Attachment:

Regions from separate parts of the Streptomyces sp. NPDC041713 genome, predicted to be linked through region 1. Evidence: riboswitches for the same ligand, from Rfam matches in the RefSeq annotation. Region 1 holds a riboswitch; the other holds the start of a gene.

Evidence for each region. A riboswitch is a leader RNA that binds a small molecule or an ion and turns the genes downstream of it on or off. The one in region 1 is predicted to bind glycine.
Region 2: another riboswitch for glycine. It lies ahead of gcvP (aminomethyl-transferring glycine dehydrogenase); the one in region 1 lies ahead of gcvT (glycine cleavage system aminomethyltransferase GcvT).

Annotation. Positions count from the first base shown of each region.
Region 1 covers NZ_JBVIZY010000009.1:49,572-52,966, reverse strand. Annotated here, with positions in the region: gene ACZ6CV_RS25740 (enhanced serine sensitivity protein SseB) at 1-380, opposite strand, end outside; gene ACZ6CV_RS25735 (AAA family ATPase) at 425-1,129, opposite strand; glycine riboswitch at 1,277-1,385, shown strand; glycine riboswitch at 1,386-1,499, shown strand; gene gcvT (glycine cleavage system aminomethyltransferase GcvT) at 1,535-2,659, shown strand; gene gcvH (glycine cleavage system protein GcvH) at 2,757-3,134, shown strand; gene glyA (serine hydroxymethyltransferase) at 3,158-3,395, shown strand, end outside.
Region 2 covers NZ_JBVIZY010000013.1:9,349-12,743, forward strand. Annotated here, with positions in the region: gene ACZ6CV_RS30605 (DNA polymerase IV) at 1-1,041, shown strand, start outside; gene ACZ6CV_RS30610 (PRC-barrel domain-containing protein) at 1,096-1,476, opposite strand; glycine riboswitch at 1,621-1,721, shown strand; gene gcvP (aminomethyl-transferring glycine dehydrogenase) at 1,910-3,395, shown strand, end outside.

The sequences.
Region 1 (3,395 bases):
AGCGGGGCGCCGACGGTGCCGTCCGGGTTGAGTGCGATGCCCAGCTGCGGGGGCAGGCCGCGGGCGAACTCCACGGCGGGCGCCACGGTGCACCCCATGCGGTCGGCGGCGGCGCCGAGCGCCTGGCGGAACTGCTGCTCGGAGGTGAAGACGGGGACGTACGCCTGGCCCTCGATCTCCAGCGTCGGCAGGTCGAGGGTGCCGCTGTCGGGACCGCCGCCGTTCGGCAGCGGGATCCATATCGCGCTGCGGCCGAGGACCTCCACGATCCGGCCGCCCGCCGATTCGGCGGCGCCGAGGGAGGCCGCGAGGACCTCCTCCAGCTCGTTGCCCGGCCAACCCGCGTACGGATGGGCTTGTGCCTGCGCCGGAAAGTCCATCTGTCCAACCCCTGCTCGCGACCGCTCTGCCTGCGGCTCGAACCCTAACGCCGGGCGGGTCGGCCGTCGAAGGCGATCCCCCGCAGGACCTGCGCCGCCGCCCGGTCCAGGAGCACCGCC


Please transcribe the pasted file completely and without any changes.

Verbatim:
Regions from separate parts of the Streptomyces sp. NPDC041713 genome, predicted to be linked through region 1. Evidence: riboswitches for the same ligand, from Rfam matches in the RefSeq annotation. Region 1 holds a riboswitch; the other holds the start of a gene.

Evidence for each region. A riboswitch is a leader RNA that binds a small molecule or an ion and turns the genes downstream of it on or off. The one in region 1 is predicted to bind glycine.
Region 2: another riboswitch for glycine. It lies ahead of gcvP (aminomethyl-transferring glycine dehydrogenase); the one in region 1 lies ahead of gcvT (glycine cleavage system aminomethyltransferase GcvT).

Annotation. Positions count from the first base shown of each region.
Region 1 covers NZ_JBVIZY010000009.1:49,572-52,966, reverse strand. Annotated here, with positions in the region: gene ACZ6CV_RS25740 (enhanced serine sensitivity protein SseB) at 1-380, opposite strand, end outside; gene ACZ6CV_RS25735 (AAA family ATPase) at 425-1,129, opposite strand; glycine riboswitch at 1,277-1,385, shown strand; glycine riboswitch at 1,386-1,499, shown strand; gene gcvT (glycine cleavage system aminomethyltransferase GcvT) at 1,535-2,659, shown strand; gene gcvH (glycine cleavage system protein GcvH) at 2,757-3,134, shown strand; gene glyA (serine hydroxymethyltransferase) at 3,158-3,395, shown strand, end outside.
Region 2 covers NZ_JBVIZY010000013.1:9,349-12,743, forward strand. Annotated here, with positions in the region: gene ACZ6CV_RS30605 (DNA polymerase IV) at 1-1,041, shown strand, start outside; gene ACZ6CV_RS30610 (PRC-barrel domain-containing protein) at 1,096-1,476, opposite strand; glycine riboswitch at 1,621-1,721, shown strand; gene gcvP (aminomethyl-transferring glycine dehydrogenase) at 1,910-3,395, shown strand, end outside.

The sequences.
Region 1 (3,395 bases):
AGCGGGGCGCCGACGGTGCCGTCCGGGTTGAGTGCGATGCCCAGCTGCGGGGGCAGGCCGCGGGCGAACTCCACGGCGGGCGCCACGGTGCACCCCATGCGGTCGGCGGCGGCGCCGAGCGCCTGGCGGAACTGCTGCTCGGAGGTGAAGACGGGGACGTACGCCTGGCCCTCGATCTCCAGCGTCGGCAGGTCGAGGGTGCCGCTGTCGGGACCGCCGCCGTTCGGCAGCGGGATCCATATCGCGCTGCGGCCGAGGACCTCCACGATCCGGCCGCCCGCCGATTCGGCGGCGCCGAGGGAGGCCGCGAGGACCTCCTCCAGCTCGTTGCCCGGCCAACCCGCGTACGGATGGGCTTGTGCCTGCGCCGGAAAGTCCATCTGTCCAACCCCTGCTCGCGACCGCTCTGCCTGCGGCTCGAACCCTAACGCCGGGCGGGTCGGCCGTCGAAGGCGATCCCCCGCAGGACCTGCGCCGCCGCCCGGTCCAGGAGCACCGCC